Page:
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UNFPA Working To Ensure Health Of Future Generations In Dadaab Refugee Camps

The health care system in the refugee camps in Dadaab, Kenya, which were established “long ago,” are “currently challenged and stretched by the recent influx of refugees,” UNFPA Executive Director Babatunde Osotimihen writes in this BMJ Group Blogs entry, noting that efforts are underway “to strengthen the existing system with supplies [and] human resources at clinic and outreach levels” to increase access. UNFPA is working “to improve reproductive health care in Dadaab and in accessible parts of Somalia through the provision of related life-saving medical supplies and equipment, which will lead to a reduction in adult and child morbidity and death,” he writes.

World Should Provide Funding For Peacekeeping Troops To Ensure Humanitarian Aid Routes In Somalia

With the retreat of the Islamist extremist group al-Shabab out of the Somali capital of Mogadishu, where famine is threatening the lives of hundreds of thousands of people, “the U.N.-backed peacekeeping force can and should be quickly expanded,” according to Somalia’s prime minister and the U.N. envoy to the nation, in order to “allow the force to move out from the capital to secure routes for aid,” a Washington Post editorial states.

U.N. Expresses Concern Over Flooding In Pakistan; UNICEF Says 2.5M Children Affected

U.N. Secretary-General Ban Ki-moon on Thursday expressed concern over widespread flooding in Pakistan and “pledged the United Nations’ continued commitment to supporting the government in its efforts to respond to the humanitarian needs of the more than five million people in the affected areas,” the U.N. News Centre reports. In a statement, Ban said he is “particularly worried about the situation in the southern area of Sindh province where people are in urgent need of food, shelter, safe water and access to health services,” according to the news service.

U.S. Support To Haiti In Wake Of Ongoing Cholera Epidemic 'Remains Unfailing'

A VOA News editorial says U.S. support to Haiti since the early days of an outbreak of cholera, which has affected more than 439,600 people since it was first detected almost a year ago, “remains unfailing.” The editorial continues, “To date, the U.S. government has spent more than $75 million on improved water, sanitation and hygiene facilities, … has established and operated treatment centers and trained Haitian health care workers in preventing, diagnosing and treating cholera,” among other treatment, prevention and monitoring initiatives. “While some humanitarian groups are gradually reducing their operations in Haiti, the U.S. remains focused on giving the Haitian government the aid and tools needed to prevent and treat this potentially deadly disease,” the editorial says, adding, “The medical and public health response has been effective in limiting deaths associated with the disease” (9/12).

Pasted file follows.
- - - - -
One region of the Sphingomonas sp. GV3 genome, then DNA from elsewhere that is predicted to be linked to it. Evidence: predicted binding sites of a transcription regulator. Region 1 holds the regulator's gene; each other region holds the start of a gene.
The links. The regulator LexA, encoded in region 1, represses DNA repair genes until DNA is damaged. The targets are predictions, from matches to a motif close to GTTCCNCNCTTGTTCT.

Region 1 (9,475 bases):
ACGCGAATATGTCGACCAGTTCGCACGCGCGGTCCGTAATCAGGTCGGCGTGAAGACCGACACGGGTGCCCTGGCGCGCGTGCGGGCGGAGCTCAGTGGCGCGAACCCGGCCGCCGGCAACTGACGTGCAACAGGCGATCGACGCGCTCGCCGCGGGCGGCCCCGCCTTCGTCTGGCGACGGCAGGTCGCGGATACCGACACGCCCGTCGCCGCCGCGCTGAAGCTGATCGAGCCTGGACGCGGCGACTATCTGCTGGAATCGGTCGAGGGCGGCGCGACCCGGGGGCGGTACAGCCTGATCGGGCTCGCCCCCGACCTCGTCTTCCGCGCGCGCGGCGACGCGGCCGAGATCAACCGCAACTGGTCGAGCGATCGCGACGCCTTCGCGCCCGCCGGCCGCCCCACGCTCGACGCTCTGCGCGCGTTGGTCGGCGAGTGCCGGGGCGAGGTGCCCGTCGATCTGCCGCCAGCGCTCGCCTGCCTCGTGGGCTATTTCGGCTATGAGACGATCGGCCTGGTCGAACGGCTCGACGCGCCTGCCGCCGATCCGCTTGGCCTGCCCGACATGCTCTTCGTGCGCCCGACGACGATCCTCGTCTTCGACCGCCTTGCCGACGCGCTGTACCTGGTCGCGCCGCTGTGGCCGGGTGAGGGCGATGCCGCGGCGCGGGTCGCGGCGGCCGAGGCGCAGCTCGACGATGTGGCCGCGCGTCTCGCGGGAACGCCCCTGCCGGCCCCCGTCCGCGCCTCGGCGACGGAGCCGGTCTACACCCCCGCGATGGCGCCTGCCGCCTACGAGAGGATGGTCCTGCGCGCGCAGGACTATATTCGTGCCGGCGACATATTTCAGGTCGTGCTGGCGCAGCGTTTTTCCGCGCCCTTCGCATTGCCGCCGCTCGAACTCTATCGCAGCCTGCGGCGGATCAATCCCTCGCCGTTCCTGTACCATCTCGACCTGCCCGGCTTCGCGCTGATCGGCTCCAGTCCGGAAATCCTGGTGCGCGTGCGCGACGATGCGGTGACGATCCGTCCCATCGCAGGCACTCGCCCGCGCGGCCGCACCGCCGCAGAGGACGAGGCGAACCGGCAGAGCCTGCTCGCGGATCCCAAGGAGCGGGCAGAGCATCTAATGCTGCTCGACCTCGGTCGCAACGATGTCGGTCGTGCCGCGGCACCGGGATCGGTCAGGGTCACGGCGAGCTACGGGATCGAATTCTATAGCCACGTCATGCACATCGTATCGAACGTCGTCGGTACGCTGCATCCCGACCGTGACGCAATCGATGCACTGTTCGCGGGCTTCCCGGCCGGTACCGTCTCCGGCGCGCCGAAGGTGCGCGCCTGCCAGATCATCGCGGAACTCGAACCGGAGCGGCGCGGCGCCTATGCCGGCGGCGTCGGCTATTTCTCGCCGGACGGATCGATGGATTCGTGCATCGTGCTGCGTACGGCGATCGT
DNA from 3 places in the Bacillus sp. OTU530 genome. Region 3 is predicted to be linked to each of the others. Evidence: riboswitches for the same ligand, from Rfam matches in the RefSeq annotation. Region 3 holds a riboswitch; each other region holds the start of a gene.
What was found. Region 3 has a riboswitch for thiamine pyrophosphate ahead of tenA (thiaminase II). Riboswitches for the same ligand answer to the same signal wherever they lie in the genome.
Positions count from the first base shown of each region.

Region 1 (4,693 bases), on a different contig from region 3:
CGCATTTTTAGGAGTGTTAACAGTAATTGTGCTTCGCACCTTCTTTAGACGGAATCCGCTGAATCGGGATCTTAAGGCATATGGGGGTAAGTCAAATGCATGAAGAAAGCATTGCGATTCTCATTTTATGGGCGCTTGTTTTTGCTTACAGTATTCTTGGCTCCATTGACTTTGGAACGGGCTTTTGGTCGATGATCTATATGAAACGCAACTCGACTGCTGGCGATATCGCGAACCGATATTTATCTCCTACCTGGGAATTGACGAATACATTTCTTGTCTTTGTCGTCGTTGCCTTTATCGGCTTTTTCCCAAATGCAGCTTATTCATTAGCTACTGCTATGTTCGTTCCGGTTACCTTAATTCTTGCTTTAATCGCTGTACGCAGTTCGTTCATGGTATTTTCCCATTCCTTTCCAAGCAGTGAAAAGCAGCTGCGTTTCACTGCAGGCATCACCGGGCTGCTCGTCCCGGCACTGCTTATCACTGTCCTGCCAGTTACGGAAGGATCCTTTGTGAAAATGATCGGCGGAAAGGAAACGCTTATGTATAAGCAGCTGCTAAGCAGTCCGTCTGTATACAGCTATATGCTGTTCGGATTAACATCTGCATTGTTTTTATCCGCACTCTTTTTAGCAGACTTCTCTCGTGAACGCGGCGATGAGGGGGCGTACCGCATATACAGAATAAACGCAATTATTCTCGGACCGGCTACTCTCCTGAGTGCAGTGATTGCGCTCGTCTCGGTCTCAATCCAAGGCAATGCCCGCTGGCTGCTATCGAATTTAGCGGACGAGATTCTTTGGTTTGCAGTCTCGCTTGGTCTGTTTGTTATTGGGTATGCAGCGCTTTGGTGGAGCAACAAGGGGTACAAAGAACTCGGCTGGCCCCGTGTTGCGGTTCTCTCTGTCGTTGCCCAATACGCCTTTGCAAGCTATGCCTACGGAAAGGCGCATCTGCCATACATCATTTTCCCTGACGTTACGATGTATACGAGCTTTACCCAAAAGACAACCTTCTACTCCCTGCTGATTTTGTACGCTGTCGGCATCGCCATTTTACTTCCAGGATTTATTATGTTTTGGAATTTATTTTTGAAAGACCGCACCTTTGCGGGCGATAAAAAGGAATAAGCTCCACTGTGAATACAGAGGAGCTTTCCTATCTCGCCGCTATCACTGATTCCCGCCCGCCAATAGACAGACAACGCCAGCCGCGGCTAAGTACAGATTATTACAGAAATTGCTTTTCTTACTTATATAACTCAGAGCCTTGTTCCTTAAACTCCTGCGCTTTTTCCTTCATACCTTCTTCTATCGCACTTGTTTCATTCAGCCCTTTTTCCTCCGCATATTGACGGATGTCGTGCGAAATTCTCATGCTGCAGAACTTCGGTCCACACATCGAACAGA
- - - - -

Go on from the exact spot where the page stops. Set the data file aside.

U.N. Agencies, Pakistan Government Launch Rapid Needs Assessment, Provide Aid In Flood-Affected Regions

“United Nations humanitarian agencies have begun to assist communities in southern Pakistan that have been pummeled by monsoon rains which have claimed the lives of almost 200 people and destroyed or damaged nearly one million homes in an area still recovering from last year’s catastrophic floods,” the U.N. News Centre reports. The U.N. and the Pakistan government “have begun a rapid needs assessment in Sindh, with shelter, food, water, sanitation, hygiene and health care expected to be the priorities,” the news service writes (9/10).

Washington Post Examines Conditions Within Mogadishu Hospital

The Washington Post looks at the conditions within Banadir Hospital in the Somali capital of Mogadishu. “The scenes … reflect the immense challenge facing this Horn of Africa nation, already besieged by multiple woes, from civil war to radical Islamist militants to a weak transitional government incapable of governing effectively, despite massive support from the United States and its allies,” the newspaper writes (Raghavan, 9/7).

Potential Budget Cuts Threaten U.S. Diplomacy And Development Aid, Reuters Reports

Reuters examines how budget debates in Congress “could undo” President Barack Obama’s “‘smart power’ approach, which elevates diplomacy and development alongside military power as guarantors of U.S. security in a rapidly changing world.” Programs run through the State Department and USAID that provide “[f]ood aid to hungry countries, … improved medical services for expectant mothers and the U.S. response to natural disasters such as earthquakes and droughts could be hit in a major scale-back of U.S. assistance,” the news agency writes.

More Than 2M People In Pakistani Province Of Sindh Affected By Flooding From Monsoon Rains

“Pakistan’s southern province of Sindh is facing disaster once more with heavy rains over the past five days, according to the Provincial Disaster Management Authority (PDMA),” with at least 85 people reported dead and more than two million people affected, IRIN reports (9/5). Sharjeel Memon, Sindh’s information minister, said mobile health teams carrying malaria vaccinations and food aid have been sent to the affected districts, according to Bloomberg. “Pakistan suffered its deadliest floods last year, in which 1,800 people were killed and an area the size of Italy was devastated,” the news agency notes (Anis, 9/5).